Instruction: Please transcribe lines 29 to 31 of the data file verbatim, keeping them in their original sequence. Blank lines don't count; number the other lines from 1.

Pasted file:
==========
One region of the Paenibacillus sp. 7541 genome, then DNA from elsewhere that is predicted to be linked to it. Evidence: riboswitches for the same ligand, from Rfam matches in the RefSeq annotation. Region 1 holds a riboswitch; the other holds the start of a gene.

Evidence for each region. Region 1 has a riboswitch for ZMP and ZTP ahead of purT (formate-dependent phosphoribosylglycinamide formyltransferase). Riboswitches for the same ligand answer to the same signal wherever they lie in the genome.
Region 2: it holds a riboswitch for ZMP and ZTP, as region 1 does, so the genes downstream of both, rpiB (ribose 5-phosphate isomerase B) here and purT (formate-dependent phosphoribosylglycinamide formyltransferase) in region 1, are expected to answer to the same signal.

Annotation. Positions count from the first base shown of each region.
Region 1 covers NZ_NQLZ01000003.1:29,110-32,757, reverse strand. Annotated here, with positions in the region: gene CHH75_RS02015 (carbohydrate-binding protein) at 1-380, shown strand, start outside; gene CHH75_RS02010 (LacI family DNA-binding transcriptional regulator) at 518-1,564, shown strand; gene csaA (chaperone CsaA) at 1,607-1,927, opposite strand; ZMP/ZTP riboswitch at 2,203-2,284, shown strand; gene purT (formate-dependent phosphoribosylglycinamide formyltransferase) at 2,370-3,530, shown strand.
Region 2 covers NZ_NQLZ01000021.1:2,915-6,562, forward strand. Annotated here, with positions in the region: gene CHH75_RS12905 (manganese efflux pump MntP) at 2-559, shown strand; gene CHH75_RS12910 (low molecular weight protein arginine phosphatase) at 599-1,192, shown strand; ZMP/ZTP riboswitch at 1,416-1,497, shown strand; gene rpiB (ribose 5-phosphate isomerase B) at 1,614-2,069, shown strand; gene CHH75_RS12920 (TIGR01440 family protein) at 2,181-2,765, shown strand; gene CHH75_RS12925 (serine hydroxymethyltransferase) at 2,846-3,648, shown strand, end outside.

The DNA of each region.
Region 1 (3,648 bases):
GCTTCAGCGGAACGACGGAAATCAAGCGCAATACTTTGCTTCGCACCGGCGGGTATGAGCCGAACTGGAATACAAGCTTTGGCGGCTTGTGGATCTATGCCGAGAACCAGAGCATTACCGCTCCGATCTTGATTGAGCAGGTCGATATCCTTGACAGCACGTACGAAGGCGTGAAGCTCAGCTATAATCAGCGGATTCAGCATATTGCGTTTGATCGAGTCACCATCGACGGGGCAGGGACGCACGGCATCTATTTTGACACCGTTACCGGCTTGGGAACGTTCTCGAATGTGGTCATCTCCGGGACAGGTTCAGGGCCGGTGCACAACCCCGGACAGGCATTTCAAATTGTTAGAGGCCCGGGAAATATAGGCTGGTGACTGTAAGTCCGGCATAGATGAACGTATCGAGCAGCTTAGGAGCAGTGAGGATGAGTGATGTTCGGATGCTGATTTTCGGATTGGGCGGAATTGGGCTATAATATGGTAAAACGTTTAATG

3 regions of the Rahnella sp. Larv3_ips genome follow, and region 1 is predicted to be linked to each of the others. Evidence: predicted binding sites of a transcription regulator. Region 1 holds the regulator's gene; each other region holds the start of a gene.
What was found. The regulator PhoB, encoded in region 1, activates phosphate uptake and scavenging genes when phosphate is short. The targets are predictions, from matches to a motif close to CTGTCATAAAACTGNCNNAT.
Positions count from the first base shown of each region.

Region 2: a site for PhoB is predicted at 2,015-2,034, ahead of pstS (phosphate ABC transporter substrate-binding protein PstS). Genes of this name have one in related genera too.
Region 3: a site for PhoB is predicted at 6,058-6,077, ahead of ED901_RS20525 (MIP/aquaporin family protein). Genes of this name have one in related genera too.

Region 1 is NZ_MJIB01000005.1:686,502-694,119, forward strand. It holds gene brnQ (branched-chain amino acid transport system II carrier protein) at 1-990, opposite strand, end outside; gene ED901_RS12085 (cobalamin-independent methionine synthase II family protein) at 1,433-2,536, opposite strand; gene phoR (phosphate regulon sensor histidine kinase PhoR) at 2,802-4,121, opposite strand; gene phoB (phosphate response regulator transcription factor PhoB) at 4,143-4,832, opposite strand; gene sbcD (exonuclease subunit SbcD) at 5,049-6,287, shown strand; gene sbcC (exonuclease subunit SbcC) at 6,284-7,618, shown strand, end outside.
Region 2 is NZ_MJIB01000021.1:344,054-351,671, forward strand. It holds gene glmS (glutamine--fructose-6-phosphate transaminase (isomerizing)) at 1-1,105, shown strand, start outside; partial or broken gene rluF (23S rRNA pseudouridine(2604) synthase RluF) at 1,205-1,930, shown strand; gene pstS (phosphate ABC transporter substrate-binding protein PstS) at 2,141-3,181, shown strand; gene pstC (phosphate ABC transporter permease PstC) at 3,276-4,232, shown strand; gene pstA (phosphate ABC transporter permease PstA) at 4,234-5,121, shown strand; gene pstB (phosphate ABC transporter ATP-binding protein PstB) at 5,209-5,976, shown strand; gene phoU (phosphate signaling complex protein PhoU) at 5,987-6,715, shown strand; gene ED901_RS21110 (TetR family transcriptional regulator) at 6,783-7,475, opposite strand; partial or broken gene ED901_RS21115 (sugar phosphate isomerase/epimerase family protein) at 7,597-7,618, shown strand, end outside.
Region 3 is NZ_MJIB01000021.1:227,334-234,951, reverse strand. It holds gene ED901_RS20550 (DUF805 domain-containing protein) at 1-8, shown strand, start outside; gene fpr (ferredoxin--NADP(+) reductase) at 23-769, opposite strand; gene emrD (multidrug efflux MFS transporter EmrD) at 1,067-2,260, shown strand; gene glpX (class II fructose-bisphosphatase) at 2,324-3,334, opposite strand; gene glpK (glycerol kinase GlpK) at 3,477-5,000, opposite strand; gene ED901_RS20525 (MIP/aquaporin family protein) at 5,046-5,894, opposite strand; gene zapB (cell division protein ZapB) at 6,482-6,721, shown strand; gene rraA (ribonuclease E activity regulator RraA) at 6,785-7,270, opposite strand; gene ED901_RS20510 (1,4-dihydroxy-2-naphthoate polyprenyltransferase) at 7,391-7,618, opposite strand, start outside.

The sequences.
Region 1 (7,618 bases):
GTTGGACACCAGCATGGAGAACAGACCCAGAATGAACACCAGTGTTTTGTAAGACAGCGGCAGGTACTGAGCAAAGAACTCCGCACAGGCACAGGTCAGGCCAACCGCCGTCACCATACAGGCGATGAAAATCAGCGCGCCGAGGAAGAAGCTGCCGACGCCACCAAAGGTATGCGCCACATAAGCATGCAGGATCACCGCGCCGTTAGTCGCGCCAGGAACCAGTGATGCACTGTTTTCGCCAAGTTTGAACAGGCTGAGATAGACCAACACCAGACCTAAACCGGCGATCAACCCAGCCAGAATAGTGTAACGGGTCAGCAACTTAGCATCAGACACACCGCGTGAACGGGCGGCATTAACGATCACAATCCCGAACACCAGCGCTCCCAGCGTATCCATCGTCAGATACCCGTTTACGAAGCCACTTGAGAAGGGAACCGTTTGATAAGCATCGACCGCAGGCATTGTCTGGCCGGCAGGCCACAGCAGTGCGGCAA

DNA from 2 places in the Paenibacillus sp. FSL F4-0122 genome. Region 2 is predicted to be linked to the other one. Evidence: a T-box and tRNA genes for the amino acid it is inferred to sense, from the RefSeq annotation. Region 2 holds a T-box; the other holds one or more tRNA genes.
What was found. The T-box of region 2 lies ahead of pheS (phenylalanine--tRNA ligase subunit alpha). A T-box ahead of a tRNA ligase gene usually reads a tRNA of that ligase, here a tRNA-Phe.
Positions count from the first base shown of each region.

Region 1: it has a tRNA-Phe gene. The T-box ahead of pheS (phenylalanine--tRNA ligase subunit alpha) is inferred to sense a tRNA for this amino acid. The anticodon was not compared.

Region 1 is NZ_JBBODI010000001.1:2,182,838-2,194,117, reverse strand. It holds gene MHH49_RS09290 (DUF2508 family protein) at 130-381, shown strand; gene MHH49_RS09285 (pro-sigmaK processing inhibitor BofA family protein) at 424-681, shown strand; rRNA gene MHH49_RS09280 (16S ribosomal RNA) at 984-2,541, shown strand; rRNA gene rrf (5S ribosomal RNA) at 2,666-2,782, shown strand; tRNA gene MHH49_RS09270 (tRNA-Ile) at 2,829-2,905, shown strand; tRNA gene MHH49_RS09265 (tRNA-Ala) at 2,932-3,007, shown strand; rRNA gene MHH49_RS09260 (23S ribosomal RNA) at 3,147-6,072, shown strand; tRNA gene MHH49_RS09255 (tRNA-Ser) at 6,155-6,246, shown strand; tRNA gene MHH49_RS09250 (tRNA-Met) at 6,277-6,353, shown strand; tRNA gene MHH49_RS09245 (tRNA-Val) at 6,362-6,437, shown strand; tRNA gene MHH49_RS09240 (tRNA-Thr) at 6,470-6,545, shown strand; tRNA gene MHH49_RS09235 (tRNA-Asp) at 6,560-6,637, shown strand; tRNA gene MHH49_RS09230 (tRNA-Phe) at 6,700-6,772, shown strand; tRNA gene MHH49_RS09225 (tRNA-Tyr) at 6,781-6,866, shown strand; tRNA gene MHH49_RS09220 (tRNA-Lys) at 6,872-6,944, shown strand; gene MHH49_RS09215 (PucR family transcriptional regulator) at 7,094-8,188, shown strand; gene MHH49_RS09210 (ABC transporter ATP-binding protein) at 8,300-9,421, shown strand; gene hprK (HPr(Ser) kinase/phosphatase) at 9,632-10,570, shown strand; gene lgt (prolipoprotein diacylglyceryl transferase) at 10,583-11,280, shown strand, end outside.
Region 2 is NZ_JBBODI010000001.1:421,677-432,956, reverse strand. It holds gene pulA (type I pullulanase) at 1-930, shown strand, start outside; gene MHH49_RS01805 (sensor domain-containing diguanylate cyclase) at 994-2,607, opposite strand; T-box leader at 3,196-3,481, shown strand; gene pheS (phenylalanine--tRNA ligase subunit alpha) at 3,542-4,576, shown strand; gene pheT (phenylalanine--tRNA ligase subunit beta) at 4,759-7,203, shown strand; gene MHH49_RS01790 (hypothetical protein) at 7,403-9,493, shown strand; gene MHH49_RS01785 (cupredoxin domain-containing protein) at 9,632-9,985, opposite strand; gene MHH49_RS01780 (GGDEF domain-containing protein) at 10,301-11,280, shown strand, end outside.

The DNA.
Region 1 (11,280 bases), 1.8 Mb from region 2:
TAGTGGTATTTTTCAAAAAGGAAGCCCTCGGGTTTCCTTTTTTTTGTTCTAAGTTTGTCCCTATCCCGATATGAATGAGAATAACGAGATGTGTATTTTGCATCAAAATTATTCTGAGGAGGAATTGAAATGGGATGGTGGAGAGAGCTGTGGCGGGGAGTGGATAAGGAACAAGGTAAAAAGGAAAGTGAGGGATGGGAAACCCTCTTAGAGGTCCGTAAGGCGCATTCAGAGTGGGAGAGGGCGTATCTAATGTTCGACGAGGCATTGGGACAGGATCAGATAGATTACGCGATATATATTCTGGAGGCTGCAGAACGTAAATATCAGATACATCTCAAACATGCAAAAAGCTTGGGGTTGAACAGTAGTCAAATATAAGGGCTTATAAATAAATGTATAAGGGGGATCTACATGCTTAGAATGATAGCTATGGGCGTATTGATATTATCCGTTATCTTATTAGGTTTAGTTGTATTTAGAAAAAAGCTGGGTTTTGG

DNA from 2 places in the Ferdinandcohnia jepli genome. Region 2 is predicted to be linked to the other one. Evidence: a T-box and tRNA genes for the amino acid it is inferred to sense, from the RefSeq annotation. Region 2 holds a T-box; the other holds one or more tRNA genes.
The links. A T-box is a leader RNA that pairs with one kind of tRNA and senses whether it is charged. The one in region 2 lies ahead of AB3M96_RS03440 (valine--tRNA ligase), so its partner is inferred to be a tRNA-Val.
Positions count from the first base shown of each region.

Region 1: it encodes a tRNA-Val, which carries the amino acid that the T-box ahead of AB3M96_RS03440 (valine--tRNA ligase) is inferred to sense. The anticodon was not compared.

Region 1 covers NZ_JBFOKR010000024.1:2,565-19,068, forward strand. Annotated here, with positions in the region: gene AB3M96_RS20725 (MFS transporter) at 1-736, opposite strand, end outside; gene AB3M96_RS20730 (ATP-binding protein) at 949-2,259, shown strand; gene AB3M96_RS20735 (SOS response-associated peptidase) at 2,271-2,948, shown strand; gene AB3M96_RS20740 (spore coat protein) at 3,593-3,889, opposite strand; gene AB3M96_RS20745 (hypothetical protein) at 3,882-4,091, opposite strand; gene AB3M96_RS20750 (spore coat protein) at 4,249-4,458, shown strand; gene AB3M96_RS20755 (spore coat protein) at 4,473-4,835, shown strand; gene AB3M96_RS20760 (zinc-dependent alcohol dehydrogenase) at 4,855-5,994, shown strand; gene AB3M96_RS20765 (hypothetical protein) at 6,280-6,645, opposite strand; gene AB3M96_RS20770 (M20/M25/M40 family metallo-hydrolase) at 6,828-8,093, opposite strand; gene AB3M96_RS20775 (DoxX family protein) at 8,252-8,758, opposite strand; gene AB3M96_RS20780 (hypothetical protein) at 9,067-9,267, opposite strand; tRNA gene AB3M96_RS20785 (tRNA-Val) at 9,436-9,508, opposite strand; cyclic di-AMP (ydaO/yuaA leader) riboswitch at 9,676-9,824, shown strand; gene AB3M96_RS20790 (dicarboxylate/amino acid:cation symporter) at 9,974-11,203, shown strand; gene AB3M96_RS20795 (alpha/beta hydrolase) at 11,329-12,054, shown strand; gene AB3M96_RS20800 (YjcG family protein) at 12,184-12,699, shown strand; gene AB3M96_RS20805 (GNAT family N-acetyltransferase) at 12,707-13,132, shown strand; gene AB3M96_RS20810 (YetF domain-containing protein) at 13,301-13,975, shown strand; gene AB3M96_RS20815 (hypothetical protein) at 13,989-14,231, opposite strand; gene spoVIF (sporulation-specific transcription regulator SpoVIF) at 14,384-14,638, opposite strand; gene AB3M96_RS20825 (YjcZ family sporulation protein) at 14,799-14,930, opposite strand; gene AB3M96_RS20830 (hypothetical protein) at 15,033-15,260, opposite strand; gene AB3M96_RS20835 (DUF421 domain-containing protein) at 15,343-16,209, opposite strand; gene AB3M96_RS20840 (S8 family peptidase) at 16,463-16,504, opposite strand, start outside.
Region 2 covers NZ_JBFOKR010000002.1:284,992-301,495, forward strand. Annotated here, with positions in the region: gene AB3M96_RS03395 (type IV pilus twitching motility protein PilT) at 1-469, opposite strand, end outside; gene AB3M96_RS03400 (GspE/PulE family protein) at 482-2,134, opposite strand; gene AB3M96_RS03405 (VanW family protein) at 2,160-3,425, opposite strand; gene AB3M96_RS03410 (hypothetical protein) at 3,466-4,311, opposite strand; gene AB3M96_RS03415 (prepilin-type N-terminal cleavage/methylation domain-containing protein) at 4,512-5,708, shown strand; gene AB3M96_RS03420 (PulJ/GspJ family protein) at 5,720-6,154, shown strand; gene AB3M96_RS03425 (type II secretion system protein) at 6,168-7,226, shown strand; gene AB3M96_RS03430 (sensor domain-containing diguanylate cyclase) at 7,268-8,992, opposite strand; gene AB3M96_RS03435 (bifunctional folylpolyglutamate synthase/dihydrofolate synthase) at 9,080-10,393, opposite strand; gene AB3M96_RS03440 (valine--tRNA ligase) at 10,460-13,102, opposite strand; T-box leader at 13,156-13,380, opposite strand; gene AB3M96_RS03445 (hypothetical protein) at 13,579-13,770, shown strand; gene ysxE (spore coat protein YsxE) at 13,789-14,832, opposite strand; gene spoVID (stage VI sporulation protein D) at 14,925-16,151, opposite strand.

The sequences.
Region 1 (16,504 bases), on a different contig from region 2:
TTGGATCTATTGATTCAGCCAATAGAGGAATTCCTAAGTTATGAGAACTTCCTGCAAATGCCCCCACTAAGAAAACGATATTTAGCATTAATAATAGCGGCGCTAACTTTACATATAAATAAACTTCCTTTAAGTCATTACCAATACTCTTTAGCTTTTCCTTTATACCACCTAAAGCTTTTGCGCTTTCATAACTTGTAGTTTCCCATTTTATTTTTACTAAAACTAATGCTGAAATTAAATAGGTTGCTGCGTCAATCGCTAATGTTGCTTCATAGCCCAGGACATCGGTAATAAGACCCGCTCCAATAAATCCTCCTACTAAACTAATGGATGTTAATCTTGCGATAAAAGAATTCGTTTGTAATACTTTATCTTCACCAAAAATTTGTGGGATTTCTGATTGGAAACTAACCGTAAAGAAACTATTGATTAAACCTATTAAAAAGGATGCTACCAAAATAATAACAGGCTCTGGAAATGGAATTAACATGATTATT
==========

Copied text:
TAGTGGTATTTTTCAAAAAGGAAGCCCTCGGGTTTCCTTTTTTTTGTTCTAAGTTTGTCCCTATCCCGATATGAATGAGAATAACGAGATGTGTATTTTGCATCAAAATTATTCTGAGGAGGAATTGAAATGGGATGGTGGAGAGAGCTGTGGCGGGGAGTGGATAAGGAACAAGGTAAAAAGGAAAGTGAGGGATGGGAAACCCTCTTAGAGGTCCGTAAGGCGCATTCAGAGTGGGAGAGGGCGTATCTAATGTTCGACGAGGCATTGGGACAGGATCAGATAGATTACGCGATATATATTCTGGAGGCTGCAGAACGTAAATATCAGATACATCTCAAACATGCAAAAAGCTTGGGGTTGAACAGTAGTCAAATATAAGGGCTTATAAATAAATGTATAAGGGGGATCTACATGCTTAGAATGATAGCTATGGGCGTATTGATATTATCCGTTATCTTATTAGGTTTAGTTGTATTTAGAAAAAAGCTGGGTTTTGG

DNA from 2 places in the Ferdinandcohnia jepli genome. Region 2 is predicted to be linked to the other one. Evidence: a T-box and tRNA genes for the amino acid it is inferred to sense, from the RefSeq annotation. Region 2 holds a T-box; the other holds one or more tRNA genes.
The links. A T-box is a leader RNA that pairs with one kind of tRNA and senses whether it is charged. The one in region 2 lies ahead of AB3M96_RS03440 (valine--tRNA ligase), so its partner is inferred to be a tRNA-Val.